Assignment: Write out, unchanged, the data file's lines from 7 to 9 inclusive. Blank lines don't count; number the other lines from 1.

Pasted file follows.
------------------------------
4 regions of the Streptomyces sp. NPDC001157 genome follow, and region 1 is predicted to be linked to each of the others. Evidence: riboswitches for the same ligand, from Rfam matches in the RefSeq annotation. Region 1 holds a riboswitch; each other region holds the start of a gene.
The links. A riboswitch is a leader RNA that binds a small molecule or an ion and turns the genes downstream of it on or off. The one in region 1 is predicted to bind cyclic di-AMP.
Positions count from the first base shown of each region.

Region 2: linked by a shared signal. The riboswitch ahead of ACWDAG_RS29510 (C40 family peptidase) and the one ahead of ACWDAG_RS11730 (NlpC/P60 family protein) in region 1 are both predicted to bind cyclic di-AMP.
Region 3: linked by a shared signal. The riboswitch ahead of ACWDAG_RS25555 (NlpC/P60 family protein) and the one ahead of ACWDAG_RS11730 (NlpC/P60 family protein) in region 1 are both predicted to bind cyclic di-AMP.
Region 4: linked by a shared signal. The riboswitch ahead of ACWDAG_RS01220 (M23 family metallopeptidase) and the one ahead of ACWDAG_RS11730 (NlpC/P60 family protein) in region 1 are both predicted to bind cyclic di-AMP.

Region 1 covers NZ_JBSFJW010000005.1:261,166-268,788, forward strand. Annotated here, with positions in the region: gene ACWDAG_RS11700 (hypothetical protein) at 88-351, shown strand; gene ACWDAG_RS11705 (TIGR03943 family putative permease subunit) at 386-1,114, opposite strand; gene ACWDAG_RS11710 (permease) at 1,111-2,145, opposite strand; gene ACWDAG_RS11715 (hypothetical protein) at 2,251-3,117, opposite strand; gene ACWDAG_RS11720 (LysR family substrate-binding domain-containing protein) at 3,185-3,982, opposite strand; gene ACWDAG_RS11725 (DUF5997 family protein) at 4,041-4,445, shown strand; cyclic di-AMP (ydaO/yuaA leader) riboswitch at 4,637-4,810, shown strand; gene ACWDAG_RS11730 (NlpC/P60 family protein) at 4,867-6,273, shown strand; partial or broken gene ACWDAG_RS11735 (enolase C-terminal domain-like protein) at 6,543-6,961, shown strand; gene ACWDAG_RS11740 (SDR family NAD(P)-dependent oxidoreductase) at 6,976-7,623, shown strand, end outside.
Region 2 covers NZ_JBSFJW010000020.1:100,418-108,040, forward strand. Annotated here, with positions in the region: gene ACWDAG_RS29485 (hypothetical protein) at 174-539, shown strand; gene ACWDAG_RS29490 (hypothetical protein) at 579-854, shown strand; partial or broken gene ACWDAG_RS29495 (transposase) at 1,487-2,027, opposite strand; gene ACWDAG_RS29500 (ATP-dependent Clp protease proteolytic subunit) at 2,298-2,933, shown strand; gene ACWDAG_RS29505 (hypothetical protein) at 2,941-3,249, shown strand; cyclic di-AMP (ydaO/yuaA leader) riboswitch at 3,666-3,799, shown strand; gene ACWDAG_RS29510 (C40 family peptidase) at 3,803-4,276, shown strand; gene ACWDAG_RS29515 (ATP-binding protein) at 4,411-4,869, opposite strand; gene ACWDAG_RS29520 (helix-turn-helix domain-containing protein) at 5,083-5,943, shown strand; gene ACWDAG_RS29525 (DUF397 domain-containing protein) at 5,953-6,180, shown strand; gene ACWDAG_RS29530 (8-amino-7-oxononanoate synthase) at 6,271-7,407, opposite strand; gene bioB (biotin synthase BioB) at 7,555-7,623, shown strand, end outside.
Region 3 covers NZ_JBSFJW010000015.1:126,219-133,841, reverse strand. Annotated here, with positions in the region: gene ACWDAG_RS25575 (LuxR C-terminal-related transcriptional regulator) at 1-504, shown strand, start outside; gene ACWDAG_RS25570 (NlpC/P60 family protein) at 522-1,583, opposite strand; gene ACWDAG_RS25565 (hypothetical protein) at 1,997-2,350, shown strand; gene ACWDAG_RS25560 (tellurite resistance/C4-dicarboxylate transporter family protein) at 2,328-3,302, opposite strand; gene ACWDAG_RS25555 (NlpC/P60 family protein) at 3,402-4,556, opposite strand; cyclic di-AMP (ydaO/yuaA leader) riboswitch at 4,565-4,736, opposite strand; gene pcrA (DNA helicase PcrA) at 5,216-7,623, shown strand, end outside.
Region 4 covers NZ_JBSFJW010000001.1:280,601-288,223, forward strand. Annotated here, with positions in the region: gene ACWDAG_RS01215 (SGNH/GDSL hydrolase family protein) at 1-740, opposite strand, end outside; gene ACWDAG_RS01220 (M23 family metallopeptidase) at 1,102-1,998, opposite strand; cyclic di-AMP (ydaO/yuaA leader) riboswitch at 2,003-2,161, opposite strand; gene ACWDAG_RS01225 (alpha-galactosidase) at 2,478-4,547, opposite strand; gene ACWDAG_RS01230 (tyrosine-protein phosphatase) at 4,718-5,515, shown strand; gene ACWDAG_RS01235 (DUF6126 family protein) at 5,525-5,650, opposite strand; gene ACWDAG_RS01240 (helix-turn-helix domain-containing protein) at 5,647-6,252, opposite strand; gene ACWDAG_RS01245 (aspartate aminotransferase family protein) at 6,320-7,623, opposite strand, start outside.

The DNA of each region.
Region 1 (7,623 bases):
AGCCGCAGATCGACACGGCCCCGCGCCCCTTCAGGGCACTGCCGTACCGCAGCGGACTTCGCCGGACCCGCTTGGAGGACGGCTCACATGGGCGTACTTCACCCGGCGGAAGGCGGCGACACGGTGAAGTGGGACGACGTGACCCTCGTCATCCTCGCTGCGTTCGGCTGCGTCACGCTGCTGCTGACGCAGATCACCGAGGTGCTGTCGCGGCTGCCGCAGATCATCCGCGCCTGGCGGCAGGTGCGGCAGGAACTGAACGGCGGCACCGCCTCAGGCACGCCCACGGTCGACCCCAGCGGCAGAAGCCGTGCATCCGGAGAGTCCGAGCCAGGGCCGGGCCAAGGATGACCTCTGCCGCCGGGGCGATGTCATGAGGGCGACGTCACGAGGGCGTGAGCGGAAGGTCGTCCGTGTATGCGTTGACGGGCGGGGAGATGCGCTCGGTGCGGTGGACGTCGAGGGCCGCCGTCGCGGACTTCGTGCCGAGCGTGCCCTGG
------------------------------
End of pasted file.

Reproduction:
Region 1 covers NZ_JBSFJW010000005.1:261,166-268,788, forward strand. Annotated here, with positions in the region: gene ACWDAG_RS11700 (hypothetical protein) at 88-351, shown strand; gene ACWDAG_RS11705 (TIGR03943 family putative permease subunit) at 386-1,114, opposite strand; gene ACWDAG_RS11710 (permease) at 1,111-2,145, opposite strand; gene ACWDAG_RS11715 (hypothetical protein) at 2,251-3,117, opposite strand; gene ACWDAG_RS11720 (LysR family substrate-binding domain-containing protein) at 3,185-3,982, opposite strand; gene ACWDAG_RS11725 (DUF5997 family protein) at 4,041-4,445, shown strand; cyclic di-AMP (ydaO/yuaA leader) riboswitch at 4,637-4,810, shown strand; gene ACWDAG_RS11730 (NlpC/P60 family protein) at 4,867-6,273, shown strand; partial or broken gene ACWDAG_RS11735 (enolase C-terminal domain-like protein) at 6,543-6,961, shown strand; gene ACWDAG_RS11740 (SDR family NAD(P)-dependent oxidoreductase) at 6,976-7,623, shown strand, end outside.
Region 2 covers NZ_JBSFJW010000020.1:100,418-108,040, forward strand. Annotated here, with positions in the region: gene ACWDAG_RS29485 (hypothetical protein) at 174-539, shown strand; gene ACWDAG_RS29490 (hypothetical protein) at 579-854, shown strand; partial or broken gene ACWDAG_RS29495 (transposase) at 1,487-2,027, opposite strand; gene ACWDAG_RS29500 (ATP-dependent Clp protease proteolytic subunit) at 2,298-2,933, shown strand; gene ACWDAG_RS29505 (hypothetical protein) at 2,941-3,249, shown strand; cyclic di-AMP (ydaO/yuaA leader) riboswitch at 3,666-3,799, shown strand; gene ACWDAG_RS29510 (C40 family peptidase) at 3,803-4,276, shown strand; gene ACWDAG_RS29515 (ATP-binding protein) at 4,411-4,869, opposite strand; gene ACWDAG_RS29520 (helix-turn-helix domain-containing protein) at 5,083-5,943, shown strand; gene ACWDAG_RS29525 (DUF397 domain-containing protein) at 5,953-6,180, shown strand; gene ACWDAG_RS29530 (8-amino-7-oxononanoate synthase) at 6,271-7,407, opposite strand; gene bioB (biotin synthase BioB) at 7,555-7,623, shown strand, end outside.
Region 3 covers NZ_JBSFJW010000015.1:126,219-133,841, reverse strand. Annotated here, with positions in the region: gene ACWDAG_RS25575 (LuxR C-terminal-related transcriptional regulator) at 1-504, shown strand, start outside; gene ACWDAG_RS25570 (NlpC/P60 family protein) at 522-1,583, opposite strand; gene ACWDAG_RS25565 (hypothetical protein) at 1,997-2,350, shown strand; gene ACWDAG_RS25560 (tellurite resistance/C4-dicarboxylate transporter family protein) at 2,328-3,302, opposite strand; gene ACWDAG_RS25555 (NlpC/P60 family protein) at 3,402-4,556, opposite strand; cyclic di-AMP (ydaO/yuaA leader) riboswitch at 4,565-4,736, opposite strand; gene pcrA (DNA helicase PcrA) at 5,216-7,623, shown strand, end outside.